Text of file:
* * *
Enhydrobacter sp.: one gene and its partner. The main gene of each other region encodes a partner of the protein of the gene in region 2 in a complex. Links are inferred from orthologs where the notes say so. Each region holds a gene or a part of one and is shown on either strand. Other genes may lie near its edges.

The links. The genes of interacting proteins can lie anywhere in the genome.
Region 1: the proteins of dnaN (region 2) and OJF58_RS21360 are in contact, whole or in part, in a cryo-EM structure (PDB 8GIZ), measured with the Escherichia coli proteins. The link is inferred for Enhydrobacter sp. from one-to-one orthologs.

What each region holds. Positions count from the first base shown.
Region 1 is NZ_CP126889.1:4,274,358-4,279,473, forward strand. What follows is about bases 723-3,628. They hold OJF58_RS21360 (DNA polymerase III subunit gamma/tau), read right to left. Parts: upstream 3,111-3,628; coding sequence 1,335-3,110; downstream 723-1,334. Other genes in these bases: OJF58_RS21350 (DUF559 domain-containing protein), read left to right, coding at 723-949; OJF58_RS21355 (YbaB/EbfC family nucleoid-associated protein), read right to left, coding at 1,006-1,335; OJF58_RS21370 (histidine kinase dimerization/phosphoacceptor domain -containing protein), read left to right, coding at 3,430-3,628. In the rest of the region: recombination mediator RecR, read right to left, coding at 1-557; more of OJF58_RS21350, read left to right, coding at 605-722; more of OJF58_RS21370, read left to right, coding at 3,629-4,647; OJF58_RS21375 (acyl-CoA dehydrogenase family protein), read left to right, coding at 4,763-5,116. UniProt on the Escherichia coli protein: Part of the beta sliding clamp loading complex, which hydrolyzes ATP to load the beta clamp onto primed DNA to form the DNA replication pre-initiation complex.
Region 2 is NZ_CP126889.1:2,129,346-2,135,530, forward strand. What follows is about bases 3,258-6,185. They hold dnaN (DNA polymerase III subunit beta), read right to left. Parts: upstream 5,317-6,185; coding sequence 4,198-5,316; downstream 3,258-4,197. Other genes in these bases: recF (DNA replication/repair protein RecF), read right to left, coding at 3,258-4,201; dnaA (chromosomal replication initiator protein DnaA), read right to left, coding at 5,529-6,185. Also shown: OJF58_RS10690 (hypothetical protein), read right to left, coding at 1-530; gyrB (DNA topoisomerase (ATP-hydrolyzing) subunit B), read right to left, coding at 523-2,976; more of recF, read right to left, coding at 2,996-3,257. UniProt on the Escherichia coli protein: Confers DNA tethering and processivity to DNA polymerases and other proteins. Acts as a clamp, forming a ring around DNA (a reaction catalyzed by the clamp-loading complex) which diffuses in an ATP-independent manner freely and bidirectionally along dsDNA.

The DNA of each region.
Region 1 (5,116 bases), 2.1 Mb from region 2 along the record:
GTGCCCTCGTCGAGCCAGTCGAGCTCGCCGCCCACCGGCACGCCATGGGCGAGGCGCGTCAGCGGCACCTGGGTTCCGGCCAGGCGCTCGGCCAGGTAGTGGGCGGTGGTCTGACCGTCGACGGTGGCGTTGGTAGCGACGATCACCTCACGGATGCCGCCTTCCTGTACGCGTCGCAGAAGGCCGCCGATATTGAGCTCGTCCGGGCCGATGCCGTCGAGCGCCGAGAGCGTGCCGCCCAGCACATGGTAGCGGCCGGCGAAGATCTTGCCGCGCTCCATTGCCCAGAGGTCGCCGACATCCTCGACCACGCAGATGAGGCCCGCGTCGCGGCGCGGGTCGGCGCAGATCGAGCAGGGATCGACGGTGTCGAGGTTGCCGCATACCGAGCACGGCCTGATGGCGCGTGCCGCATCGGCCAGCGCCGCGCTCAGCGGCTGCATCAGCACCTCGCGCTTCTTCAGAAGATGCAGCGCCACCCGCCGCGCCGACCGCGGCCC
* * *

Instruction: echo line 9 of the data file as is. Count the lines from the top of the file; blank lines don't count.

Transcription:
GTGCCCTCGTCGAGCCAGTCGAGCTCGCCGCCCACCGGCACGCCATGGGCGAGGCGCGTCAGCGGCACCTGGGTTCCGGCCAGGCGCTCGGCCAGGTAGTGGGCGGTGGTCTGACCGTCGACGGTGGCGTTGGTAGCGACGATCACCTCACGGATGCCGCCTTCCTGTACGCGTCGCAGAAGGCCGCCGATATTGAGCTCGTCCGGGCCGATGCCGTCGAGCGCCGAGAGCGTGCCGCCCAGCACATGGTAGCGGCCGGCGAAGATCTTGCCGCGCTCCATTGCCCAGAGGTCGCCGACATCCTCGACCACGCAGATGAGGCCCGCGTCGCGGCGCGGGTCGGCGCAGATCGAGCAGGGATCGACGGTGTCGAGGTTGCCGCATACCGAGCACGGCCTGATGGCGCGTGCCGCATCGGCCAGCGCCGCGCTCAGCGGCTGCATCAGCACCTCGCGCTTCTTCAGAAGATGCAGCGCCACCCGCCGCGCCGACCGCGGCCC